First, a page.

Crowdsourcing: a volunteer collective mind.

Crowdsourcing (from the English crowd  - "crowd" and  sourcing  - "use of resources") is the process of achieving common goods by attracting a group of people on a voluntary basis. How crowdsourcing works on the Internet and how it can be useful, we will tell you in this article.

Crowdsourcing is not outsourcing

Very often crowdsourcing is confused with outsourcing. Both terms are based on a common root, only outsourcing means the transfer of part of the project's tasks to one third-party contractor on the terms of a cooperation agreement, and crowdsourcing is always the involvement of an indefinite number of people from outside in a joint process.

When crowdsourcing wasn't yet crowdsourcing

It is generally accepted that crowdsourcing is a new phenomenon. In reality, this is not so: the phenomenon itself existed even in those days when there was no such word. For example, one of the first mentions of a situation that fully corresponds to the principles of involving people from outside in a joint process dates back to the beginning of the 18th century. The British authorities were faced with the task of finding a method that would allow the most accurate determination of longitude at sea. The government could pay for scientific research of certain specialists, but instead invited everyone to participate in solving the problem for an impressive reward.

The task posed was quite dragging on the puzzle of the century, because at that time the location of a ship on the high seas could only be determined by the stars, and the lack of accurate knowledge about the movement of celestial bodies hindered the development of shipping. Therefore, it was not only tempting because of the prize, but also prestigious to become the first who can find an unmistakable way to determine longitude at sea.

Looking ahead half a century, it is worth saying that the solution was found by the carpenter and self-taught watchmaker John Garrison.

Who needs crowdsourcing?

It is clear that crowdsourcing is convenient for the customer, but what do the performers get? The aforementioned John Garrison was able to receive the prize due to him, although the conditions of the problem had already been changed by that time, and it took him another sixteen years for the solution to correspond to the new conditions - not just to find longitude, but to do it in the most compact way.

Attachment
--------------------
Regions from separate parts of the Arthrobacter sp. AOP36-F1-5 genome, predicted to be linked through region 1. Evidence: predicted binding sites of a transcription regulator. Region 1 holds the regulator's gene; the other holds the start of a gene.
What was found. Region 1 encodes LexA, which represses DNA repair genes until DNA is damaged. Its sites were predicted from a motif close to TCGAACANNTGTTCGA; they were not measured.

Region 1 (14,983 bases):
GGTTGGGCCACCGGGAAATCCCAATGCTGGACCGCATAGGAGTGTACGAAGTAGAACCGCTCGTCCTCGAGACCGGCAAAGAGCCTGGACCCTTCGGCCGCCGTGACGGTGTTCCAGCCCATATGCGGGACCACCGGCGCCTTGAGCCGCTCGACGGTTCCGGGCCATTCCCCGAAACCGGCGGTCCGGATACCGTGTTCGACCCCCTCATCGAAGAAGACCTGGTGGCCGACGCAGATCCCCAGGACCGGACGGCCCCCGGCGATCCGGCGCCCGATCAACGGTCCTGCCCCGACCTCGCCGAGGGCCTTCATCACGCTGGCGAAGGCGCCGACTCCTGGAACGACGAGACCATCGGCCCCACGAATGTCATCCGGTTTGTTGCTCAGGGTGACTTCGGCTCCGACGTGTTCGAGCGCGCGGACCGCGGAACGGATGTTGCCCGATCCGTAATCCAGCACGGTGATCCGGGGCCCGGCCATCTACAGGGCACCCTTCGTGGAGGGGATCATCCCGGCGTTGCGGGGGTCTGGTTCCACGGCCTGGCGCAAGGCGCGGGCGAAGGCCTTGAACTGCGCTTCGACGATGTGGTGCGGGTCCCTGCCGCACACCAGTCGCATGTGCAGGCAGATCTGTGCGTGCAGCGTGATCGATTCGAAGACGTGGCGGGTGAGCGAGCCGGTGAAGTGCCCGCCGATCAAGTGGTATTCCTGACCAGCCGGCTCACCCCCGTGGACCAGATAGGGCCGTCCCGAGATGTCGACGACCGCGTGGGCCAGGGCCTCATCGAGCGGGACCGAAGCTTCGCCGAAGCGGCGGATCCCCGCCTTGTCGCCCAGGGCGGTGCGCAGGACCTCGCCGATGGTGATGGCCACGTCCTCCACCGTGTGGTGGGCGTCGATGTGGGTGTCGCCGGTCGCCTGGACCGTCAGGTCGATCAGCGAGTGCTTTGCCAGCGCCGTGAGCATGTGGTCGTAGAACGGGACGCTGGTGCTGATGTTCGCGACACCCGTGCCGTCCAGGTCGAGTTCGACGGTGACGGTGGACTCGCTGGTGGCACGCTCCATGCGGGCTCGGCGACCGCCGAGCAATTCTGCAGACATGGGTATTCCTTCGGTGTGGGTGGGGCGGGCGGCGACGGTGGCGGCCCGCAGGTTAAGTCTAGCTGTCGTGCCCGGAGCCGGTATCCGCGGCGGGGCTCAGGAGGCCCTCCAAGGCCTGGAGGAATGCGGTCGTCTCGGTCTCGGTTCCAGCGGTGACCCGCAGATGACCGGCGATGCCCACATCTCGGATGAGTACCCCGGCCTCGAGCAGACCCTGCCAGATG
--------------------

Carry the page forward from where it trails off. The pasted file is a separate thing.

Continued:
Modern crowdsourcing most often does not imply payment or it is very symbolic. At the same time, there are an abundance of specialists for solving such problems. People are really willing to spend their free time creating, researching, developing and solving a problem. Simply because they are interested in seeing their ideas come true.

How to help science using unused computer resources?

One type of crowdsourcing is voluntary computing. Such crowdsourcing involves the use of ordinary people's computers to organize labor-intensive computational tasks, but what do customers expect from volunteers in classical crowdsourcing?

What are expected from volunteers?

John Garrison was self-taught, but he was able to solve the problem. Crowdsourcing participants are not expected to be professional, but customers rely on their opinion and are ready to take into account their suggestions, and, if the circumstances are right, to bring them to life.

It is clear that there are a number of practical areas where you should not expect help from the collective mind. But you can easily rely on people's opinion when developing a design, listen to suggestions on budget allocation, ask them to come up with a slogan for a brand or solve a logical problem. Crowdsourcing also includes polls and voting, exchange of views in the form of ideas and suggestions, data sharing projects, competitive platforms, help resources, and content collaboration.